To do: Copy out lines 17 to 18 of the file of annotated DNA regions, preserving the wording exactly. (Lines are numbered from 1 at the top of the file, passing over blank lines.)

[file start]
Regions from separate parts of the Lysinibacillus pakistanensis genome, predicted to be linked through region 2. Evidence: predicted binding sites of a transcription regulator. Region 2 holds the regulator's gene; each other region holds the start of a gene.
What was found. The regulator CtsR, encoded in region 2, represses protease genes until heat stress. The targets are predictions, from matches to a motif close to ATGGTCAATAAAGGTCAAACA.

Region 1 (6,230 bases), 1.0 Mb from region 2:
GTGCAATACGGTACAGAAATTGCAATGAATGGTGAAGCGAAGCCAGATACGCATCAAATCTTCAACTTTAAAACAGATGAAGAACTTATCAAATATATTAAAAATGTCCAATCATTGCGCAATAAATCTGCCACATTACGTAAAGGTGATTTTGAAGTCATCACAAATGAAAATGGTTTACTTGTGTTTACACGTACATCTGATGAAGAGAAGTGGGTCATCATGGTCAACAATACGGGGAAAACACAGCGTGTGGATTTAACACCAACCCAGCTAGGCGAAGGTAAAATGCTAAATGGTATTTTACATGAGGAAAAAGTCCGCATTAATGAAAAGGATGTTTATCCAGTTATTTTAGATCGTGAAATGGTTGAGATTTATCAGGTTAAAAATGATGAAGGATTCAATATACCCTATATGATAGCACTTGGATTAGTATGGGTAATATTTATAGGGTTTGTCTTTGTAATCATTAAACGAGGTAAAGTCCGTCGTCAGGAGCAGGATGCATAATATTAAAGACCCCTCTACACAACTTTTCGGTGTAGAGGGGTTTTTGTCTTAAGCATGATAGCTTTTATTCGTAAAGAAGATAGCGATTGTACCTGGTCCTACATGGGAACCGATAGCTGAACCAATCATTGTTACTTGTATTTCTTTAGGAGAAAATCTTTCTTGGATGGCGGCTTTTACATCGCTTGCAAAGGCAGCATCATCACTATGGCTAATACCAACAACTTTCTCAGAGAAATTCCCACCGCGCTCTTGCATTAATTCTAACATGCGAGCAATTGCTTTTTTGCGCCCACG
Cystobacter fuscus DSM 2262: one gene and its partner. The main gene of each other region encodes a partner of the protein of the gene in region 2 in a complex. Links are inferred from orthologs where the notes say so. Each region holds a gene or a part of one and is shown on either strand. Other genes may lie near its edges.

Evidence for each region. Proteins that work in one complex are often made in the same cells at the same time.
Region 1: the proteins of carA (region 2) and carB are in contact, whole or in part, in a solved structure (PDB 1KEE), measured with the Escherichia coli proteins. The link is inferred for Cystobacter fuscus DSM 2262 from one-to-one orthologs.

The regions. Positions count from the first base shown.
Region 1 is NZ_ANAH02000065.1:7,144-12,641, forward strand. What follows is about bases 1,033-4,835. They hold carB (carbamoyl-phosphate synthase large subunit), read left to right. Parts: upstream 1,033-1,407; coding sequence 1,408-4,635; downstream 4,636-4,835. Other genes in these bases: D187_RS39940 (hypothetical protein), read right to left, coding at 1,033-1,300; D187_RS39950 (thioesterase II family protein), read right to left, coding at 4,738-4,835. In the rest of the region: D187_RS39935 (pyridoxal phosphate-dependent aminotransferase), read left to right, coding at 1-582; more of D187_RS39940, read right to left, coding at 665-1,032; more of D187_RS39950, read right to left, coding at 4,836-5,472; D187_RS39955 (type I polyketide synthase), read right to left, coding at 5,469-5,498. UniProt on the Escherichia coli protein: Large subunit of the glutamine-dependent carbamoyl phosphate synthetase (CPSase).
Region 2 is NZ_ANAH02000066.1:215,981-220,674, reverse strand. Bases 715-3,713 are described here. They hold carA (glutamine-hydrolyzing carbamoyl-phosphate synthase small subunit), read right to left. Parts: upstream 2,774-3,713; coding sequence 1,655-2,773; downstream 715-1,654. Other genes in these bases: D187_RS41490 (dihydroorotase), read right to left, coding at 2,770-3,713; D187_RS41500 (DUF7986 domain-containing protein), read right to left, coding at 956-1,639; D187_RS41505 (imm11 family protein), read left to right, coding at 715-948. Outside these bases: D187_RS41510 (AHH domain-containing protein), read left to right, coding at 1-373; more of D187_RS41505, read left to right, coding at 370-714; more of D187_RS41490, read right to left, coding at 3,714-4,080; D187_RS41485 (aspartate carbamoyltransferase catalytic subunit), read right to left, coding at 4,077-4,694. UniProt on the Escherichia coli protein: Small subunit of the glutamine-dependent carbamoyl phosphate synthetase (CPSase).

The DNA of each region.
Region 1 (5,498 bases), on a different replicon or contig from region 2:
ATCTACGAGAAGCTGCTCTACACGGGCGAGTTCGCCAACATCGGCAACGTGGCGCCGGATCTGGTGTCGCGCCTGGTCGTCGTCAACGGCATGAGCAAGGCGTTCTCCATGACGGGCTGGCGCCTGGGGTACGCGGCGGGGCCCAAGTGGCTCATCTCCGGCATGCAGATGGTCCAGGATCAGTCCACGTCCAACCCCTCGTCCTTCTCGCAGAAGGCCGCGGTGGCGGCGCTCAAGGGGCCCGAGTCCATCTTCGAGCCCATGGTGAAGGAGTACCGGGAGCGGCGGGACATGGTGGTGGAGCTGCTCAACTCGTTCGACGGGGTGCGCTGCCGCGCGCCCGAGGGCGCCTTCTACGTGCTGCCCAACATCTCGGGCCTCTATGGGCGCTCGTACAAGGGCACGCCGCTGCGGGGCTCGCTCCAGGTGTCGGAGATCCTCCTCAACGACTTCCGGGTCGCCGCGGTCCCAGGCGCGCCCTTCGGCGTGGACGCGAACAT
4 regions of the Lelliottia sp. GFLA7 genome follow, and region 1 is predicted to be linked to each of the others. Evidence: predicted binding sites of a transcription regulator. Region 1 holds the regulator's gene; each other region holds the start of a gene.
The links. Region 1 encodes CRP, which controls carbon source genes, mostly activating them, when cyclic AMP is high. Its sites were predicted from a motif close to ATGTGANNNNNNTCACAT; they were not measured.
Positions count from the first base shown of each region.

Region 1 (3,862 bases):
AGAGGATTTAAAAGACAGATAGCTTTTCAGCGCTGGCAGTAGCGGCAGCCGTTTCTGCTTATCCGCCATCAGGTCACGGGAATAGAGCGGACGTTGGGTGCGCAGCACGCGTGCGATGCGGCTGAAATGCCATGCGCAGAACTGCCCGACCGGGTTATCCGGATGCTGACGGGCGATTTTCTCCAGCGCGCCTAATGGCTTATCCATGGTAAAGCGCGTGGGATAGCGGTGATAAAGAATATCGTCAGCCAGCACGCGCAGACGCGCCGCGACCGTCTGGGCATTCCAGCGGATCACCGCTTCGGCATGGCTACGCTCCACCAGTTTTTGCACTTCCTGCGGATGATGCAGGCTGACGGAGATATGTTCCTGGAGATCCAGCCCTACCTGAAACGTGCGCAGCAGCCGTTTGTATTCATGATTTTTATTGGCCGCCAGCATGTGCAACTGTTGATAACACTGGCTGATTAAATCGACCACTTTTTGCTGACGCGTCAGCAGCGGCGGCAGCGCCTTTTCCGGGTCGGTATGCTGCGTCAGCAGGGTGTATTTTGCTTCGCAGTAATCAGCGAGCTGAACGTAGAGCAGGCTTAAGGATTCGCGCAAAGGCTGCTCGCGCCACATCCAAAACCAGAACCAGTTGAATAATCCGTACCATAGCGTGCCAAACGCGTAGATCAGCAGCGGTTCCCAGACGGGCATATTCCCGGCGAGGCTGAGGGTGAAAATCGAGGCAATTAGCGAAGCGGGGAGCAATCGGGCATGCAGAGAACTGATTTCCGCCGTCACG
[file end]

Region 1 (3,862 bases):
AGAGGATTTAAAAGACAGATAGCTTTTCAGCGCTGGCAGTAGCGGCAGCCGTTTCTGCTTATCCGCCATCAGGTCACGGGAATAGAGCGGACGTTGGGTGCGCAGCACGCGTGCGATGCGGCTGAAATGCCATGCGCAGAACTGCCCGACCGGGTTATCCGGATGCTGACGGGCGATTTTCTCCAGCGCGCCTAATGGCTTATCCATGGTAAAGCGCGTGGGATAGCGGTGATAAAGAATATCGTCAGCCAGCACGCGCAGACGCGCCGCGACCGTCTGGGCATTCCAGCGGATCACCGCTTCGGCATGGCTACGCTCCACCAGTTTTTGCACTTCCTGCGGATGATGCAGGCTGACGGAGATATGTTCCTGGAGATCCAGCCCTACCTGAAACGTGCGCAGCAGCCGTTTGTATTCATGATTTTTATTGGCCGCCAGCATGTGCAACTGTTGATAACACTGGCTGATTAAATCGACCACTTTTTGCTGACGCGTCAGCAGCGGCGGCAGCGCCTTTTCCGGGTCGGTATGCTGCGTCAGCAGGGTGTATTTTGCTTCGCAGTAATCAGCGAGCTGAACGTAGAGCAGGCTTAAGGATTCGCGCAAAGGCTGCTCGCGCCACATCCAAAACCAGAACCAGTTGAATAATCCGTACCATAGCGTGCCAAACGCGTAGATCAGCAGCGGTTCCCAGACGGGCATATTCCCGGCGAGGCTGAGGGTGAAAATCGAGGCAATTAGCGAAGCGGGGAGCAATCGGGCATGCAGAGAACTGATTTCCGCCGTCACG